|Louise Benally during Salt River Project protest,|
speaking out against the coal fired Navajo
Generating Station. Photo: Resist ALEC
On First Voices Indigenous Radio today, WBAI New York, Louise Benally, Dineh, resisting relocation at Big Mountain, described the detriment of coal fired power plants and racism in Arizona.
Louise said regardless of the struggles, Dineh living on the land still live in harmony with the land. Louise described the natural herbs and healing ceremonies that come from the wild, now being contaminated by pollution. "It is doing a lot of destruction." She spoke on the chemical trails settling in the water and environment.
"Those are real problems we are faced with now, because a lot of the vegetation is being wiped out." She said Peabody coal mine releases pollution to the regional watershed on Black Mesa. "It is just devastating," she said, to live in this situation.
|Louise Benally confronts Salt River Project staff.|
Photo Resist ALEC.
"We can't just continue to produce, produce and produce pollution," said Louise, adding that these coal fired power plants are making the ice melt in the Arctic.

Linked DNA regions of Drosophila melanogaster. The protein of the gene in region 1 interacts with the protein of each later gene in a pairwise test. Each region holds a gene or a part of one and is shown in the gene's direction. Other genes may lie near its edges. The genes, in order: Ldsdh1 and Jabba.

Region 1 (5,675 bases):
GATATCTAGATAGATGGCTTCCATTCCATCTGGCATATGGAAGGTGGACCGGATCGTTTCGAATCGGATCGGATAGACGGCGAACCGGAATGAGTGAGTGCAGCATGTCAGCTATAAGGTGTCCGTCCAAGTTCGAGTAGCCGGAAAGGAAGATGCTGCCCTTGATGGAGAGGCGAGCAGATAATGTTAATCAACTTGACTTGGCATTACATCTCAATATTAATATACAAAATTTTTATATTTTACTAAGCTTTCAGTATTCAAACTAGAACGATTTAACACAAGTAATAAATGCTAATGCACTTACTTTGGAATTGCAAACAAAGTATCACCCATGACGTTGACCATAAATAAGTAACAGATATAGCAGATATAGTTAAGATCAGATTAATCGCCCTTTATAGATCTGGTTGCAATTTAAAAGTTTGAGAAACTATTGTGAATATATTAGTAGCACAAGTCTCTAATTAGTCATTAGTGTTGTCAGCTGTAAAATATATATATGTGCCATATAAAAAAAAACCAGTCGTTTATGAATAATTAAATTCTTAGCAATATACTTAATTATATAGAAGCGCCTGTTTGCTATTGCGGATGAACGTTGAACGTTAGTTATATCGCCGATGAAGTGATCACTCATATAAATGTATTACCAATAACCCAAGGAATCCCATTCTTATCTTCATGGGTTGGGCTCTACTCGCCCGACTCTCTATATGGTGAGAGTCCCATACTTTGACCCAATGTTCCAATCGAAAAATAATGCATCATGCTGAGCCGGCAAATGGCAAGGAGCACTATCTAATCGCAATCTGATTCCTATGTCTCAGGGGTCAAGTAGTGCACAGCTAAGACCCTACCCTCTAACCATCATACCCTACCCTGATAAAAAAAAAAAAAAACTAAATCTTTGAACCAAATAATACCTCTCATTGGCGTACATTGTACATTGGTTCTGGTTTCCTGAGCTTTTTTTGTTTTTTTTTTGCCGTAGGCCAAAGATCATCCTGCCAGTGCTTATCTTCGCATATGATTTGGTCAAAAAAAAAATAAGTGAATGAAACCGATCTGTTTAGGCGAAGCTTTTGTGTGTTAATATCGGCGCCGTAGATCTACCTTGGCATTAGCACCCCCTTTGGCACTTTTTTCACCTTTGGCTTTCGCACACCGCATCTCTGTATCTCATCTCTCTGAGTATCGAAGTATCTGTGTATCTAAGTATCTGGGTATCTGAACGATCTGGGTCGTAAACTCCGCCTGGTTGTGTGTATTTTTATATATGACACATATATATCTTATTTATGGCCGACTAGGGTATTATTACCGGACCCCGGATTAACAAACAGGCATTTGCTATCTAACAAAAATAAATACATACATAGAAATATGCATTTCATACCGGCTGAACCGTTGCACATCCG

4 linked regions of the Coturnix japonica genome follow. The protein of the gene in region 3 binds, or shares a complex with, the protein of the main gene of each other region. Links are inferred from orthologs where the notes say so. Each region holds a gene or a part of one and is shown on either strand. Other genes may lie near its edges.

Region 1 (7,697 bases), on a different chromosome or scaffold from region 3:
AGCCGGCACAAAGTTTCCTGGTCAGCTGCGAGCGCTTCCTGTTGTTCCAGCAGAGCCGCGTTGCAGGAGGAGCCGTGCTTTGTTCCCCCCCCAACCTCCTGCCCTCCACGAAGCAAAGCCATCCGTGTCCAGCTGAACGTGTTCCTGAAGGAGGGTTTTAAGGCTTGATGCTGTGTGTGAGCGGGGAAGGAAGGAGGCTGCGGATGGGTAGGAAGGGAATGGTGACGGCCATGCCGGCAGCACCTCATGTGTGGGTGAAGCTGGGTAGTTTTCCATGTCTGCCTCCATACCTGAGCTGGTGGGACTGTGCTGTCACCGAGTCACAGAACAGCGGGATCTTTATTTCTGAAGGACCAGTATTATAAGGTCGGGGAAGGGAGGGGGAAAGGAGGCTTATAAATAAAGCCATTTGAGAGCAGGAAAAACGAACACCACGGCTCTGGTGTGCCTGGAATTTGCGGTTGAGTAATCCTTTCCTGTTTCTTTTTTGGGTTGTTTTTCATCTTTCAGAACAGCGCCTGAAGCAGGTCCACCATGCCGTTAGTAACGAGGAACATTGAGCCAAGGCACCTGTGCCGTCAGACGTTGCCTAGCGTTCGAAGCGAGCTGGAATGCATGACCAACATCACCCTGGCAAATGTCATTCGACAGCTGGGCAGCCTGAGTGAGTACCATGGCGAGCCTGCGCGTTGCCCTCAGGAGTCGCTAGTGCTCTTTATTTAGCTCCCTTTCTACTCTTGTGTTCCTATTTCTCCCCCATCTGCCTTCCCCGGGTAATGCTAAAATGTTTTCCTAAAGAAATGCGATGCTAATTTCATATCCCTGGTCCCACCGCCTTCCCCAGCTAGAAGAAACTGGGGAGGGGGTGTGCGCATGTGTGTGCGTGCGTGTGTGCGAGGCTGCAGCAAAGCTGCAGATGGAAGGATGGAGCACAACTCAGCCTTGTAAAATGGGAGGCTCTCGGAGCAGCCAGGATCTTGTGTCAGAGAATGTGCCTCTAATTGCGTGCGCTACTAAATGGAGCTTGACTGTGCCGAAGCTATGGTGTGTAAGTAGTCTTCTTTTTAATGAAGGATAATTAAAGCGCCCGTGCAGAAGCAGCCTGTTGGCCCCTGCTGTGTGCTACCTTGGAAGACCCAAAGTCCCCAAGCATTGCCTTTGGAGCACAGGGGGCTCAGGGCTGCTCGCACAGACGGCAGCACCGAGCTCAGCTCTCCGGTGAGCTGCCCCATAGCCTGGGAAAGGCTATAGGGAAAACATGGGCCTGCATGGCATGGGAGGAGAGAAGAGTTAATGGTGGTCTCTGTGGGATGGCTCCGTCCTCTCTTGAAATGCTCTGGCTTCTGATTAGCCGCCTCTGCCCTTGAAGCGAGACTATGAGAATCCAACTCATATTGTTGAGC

Louise described the changes to the climate and how development is creating this. If the land is not healthy, then life is not healthy either, Louise said, describing the Navajos respiratory problems and cancer.
Describing how Arizona just banned ethnic studies, she said, "It is just really sad."
Louise said, "They were pitting tribe against tribe to get at the resources," explaining how they did this to get at the coal and resources.
Louise said the Navajo tribe is not realizing the depletion of the resources, and what Peabody is doing. However, she said the Hopi tribe is beginning to realize the detriment to the natural resources.
She said Native people need to revitalize the old ways and sustainable food. "We can still use the earth as our healing substance."
Tiokasin closed by pointing out that in the city, people don't take responsibility for taking care of the land and say it is the US government's responsibility to deal with it.
Listen to archive later today, Thursday at: